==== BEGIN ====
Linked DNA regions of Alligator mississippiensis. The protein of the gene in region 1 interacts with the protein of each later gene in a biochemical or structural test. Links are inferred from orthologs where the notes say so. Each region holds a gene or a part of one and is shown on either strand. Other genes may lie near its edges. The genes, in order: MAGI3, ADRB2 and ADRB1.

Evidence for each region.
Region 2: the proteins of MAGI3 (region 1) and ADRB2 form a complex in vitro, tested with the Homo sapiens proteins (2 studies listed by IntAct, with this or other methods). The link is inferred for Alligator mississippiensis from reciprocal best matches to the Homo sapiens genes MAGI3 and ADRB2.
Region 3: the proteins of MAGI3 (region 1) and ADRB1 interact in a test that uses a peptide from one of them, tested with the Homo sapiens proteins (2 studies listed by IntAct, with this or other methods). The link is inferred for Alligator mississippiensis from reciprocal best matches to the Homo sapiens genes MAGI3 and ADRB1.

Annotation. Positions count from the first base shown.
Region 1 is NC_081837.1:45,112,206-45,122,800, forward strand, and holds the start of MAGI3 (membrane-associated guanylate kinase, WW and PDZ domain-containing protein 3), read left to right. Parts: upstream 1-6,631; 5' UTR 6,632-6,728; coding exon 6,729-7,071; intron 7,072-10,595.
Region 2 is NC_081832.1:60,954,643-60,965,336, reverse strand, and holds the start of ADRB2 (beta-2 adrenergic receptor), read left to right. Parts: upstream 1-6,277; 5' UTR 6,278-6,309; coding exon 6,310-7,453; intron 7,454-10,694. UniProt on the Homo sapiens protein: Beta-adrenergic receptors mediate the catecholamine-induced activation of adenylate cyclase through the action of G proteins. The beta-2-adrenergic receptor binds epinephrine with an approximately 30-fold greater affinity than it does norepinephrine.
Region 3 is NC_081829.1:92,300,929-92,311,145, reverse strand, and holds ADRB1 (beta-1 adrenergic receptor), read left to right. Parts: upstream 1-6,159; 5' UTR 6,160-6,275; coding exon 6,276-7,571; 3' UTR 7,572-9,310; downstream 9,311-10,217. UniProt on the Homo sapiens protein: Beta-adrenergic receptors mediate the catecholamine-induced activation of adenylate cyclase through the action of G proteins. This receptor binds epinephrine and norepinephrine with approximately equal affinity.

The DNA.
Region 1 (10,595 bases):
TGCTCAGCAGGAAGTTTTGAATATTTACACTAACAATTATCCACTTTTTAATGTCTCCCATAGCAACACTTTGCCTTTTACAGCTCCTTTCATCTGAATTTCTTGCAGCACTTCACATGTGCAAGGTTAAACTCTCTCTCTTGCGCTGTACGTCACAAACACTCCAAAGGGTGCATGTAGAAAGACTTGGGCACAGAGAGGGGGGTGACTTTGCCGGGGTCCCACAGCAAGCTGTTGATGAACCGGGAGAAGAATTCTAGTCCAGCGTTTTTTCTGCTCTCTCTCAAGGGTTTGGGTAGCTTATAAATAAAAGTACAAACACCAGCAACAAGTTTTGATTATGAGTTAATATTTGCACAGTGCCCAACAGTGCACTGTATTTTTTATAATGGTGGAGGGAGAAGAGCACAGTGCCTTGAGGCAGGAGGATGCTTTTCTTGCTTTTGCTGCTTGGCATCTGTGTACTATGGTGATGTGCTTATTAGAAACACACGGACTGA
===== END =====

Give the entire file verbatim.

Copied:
Linked DNA regions of Alligator mississippiensis. The protein of the gene in region 1 interacts with the protein of each later gene in a biochemical or structural test. Links are inferred from orthologs where the notes say so. Each region holds a gene or a part of one and is shown on either strand. Other genes may lie near its edges. The genes, in order: MAGI3, ADRB2 and ADRB1.

Evidence for each region.
Region 2: the proteins of MAGI3 (region 1) and ADRB2 form a complex in vitro, tested with the Homo sapiens proteins (2 studies listed by IntAct, with this or other methods). The link is inferred for Alligator mississippiensis from reciprocal best matches to the Homo sapiens genes MAGI3 and ADRB2.
Region 3: the proteins of MAGI3 (region 1) and ADRB1 interact in a test that uses a peptide from one of them, tested with the Homo sapiens proteins (2 studies listed by IntAct, with this or other methods). The link is inferred for Alligator mississippiensis from reciprocal best matches to the Homo sapiens genes MAGI3 and ADRB1.

Annotation. Positions count from the first base shown.
Region 1 is NC_081837.1:45,112,206-45,122,800, forward strand, and holds the start of MAGI3 (membrane-associated guanylate kinase, WW and PDZ domain-containing protein 3), read left to right. Parts: upstream 1-6,631; 5' UTR 6,632-6,728; coding exon 6,729-7,071; intron 7,072-10,595.
Region 2 is NC_081832.1:60,954,643-60,965,336, reverse strand, and holds the start of ADRB2 (beta-2 adrenergic receptor), read left to right. Parts: upstream 1-6,277; 5' UTR 6,278-6,309; coding exon 6,310-7,453; intron 7,454-10,694. UniProt on the Homo sapiens protein: Beta-adrenergic receptors mediate the catecholamine-induced activation of adenylate cyclase through the action of G proteins. The beta-2-adrenergic receptor binds epinephrine with an approximately 30-fold greater affinity than it does norepinephrine.
Region 3 is NC_081829.1:92,300,929-92,311,145, reverse strand, and holds ADRB1 (beta-1 adrenergic receptor), read left to right. Parts: upstream 1-6,159; 5' UTR 6,160-6,275; coding exon 6,276-7,571; 3' UTR 7,572-9,310; downstream 9,311-10,217. UniProt on the Homo sapiens protein: Beta-adrenergic receptors mediate the catecholamine-induced activation of adenylate cyclase through the action of G proteins. This receptor binds epinephrine and norepinephrine with approximately equal affinity.

The DNA.
Region 1 (10,595 bases):
TGCTCAGCAGGAAGTTTTGAATATTTACACTAACAATTATCCACTTTTTAATGTCTCCCATAGCAACACTTTGCCTTTTACAGCTCCTTTCATCTGAATTTCTTGCAGCACTTCACATGTGCAAGGTTAAACTCTCTCTCTTGCGCTGTACGTCACAAACACTCCAAAGGGTGCATGTAGAAAGACTTGGGCACAGAGAGGGGGGTGACTTTGCCGGGGTCCCACAGCAAGCTGTTGATGAACCGGGAGAAGAATTCTAGTCCAGCGTTTTTTCTGCTCTCTCTCAAGGGTTTGGGTAGCTTATAAATAAAAGTACAAACACCAGCAACAAGTTTTGATTATGAGTTAATATTTGCACAGTGCCCAACAGTGCACTGTATTTTTTATAATGGTGGAGGGAGAAGAGCACAGTGCCTTGAGGCAGGAGGATGCTTTTCTTGCTTTTGCTGCTTGGCATCTGTGTACTATGGTGATGTGCTTATTAGAAACACACGGACTGA